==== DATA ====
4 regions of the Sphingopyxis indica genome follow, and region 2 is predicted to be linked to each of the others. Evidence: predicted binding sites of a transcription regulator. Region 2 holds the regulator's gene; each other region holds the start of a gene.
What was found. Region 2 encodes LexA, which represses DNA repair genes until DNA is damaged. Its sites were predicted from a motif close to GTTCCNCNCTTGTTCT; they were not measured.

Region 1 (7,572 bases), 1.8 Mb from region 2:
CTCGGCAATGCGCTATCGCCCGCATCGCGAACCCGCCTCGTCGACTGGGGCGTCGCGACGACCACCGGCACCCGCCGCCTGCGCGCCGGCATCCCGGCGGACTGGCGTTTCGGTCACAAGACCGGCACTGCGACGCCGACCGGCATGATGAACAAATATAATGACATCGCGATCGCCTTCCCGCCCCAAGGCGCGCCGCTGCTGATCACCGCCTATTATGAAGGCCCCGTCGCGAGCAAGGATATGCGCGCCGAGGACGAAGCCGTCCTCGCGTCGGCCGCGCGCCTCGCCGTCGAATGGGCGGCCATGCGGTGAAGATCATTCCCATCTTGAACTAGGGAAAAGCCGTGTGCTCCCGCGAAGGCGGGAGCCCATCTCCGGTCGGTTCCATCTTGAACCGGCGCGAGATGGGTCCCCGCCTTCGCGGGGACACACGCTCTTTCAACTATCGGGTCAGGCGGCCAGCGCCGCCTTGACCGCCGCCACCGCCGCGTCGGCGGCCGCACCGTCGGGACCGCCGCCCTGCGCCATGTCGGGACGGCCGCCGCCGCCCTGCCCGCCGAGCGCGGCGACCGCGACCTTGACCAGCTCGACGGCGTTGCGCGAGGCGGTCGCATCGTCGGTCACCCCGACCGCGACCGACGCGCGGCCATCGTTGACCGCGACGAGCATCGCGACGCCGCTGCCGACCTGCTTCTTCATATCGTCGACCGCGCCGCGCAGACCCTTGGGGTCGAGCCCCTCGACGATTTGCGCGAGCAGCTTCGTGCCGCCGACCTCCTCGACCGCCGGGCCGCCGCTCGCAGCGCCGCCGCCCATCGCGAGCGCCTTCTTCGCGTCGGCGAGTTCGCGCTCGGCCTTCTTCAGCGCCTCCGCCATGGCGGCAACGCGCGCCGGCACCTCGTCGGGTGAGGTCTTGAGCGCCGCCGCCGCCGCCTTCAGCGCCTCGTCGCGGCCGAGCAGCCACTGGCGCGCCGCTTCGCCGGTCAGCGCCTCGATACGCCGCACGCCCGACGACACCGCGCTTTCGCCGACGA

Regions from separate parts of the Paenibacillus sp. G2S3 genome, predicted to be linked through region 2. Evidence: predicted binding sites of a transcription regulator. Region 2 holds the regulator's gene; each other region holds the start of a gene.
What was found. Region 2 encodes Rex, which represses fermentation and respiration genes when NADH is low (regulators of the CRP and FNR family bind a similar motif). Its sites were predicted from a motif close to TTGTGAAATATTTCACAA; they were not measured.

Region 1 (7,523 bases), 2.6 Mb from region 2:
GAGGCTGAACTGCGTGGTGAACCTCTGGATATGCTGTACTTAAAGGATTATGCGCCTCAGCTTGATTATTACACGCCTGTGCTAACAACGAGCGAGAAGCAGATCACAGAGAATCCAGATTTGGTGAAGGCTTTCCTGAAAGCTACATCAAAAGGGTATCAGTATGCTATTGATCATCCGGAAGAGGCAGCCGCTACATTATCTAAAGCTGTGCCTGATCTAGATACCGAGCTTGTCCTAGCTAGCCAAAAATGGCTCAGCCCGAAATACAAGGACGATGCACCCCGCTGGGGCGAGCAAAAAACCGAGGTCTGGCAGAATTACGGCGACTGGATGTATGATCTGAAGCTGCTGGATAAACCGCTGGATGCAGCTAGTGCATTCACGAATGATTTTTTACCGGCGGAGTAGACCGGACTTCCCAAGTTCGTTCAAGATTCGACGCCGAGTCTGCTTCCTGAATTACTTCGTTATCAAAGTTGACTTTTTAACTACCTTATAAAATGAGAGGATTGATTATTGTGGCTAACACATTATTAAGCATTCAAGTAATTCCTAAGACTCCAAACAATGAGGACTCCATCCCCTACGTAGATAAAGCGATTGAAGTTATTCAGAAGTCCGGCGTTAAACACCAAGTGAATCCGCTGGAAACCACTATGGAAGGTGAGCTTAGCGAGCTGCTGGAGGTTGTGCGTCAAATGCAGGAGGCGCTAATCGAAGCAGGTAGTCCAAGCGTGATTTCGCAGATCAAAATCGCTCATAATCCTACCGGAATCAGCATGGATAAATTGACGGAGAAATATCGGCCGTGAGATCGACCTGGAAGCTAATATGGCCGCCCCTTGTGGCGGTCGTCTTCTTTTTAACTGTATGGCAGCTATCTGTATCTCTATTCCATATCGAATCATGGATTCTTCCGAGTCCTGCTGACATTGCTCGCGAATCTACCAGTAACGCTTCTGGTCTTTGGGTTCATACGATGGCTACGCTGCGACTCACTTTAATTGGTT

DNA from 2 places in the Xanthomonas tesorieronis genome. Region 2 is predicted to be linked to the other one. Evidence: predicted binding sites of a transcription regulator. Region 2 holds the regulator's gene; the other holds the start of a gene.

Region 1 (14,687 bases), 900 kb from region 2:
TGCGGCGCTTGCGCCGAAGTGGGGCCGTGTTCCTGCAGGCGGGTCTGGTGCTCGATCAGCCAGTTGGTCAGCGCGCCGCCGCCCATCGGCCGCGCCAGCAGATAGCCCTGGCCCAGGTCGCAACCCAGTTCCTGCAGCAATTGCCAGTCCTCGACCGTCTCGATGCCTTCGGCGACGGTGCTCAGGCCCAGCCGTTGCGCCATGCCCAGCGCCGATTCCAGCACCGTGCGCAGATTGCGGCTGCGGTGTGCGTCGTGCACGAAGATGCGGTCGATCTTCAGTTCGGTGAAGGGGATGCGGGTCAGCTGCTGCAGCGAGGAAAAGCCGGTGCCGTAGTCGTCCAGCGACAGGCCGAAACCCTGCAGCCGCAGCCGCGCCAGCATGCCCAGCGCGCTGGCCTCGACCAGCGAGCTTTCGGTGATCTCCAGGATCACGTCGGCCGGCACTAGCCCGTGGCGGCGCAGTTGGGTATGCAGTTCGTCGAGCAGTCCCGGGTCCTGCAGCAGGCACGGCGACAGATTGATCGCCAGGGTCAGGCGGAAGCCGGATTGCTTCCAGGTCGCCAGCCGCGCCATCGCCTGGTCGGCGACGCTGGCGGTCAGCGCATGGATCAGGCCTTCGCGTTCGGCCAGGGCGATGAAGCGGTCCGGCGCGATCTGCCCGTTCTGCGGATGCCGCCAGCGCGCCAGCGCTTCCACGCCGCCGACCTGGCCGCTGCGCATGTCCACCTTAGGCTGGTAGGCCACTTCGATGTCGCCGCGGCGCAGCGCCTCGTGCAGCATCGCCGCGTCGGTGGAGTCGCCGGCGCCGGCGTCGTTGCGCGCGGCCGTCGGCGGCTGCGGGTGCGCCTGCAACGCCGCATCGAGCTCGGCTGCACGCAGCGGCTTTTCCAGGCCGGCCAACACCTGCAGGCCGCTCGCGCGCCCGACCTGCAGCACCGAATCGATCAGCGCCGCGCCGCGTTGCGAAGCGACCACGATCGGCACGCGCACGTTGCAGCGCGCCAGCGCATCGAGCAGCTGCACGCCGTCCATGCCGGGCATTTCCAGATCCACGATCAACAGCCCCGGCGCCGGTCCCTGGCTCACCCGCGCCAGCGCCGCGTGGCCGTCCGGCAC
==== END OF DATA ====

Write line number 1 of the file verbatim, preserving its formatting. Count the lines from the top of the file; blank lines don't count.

4 regions of the Sphingopyxis indica genome follow, and region 2 is predicted to be linked to each of the others. Evidence: predicted binding sites of a transcription regulator. Region 2 holds the regulator's gene; each other region holds the start of a gene.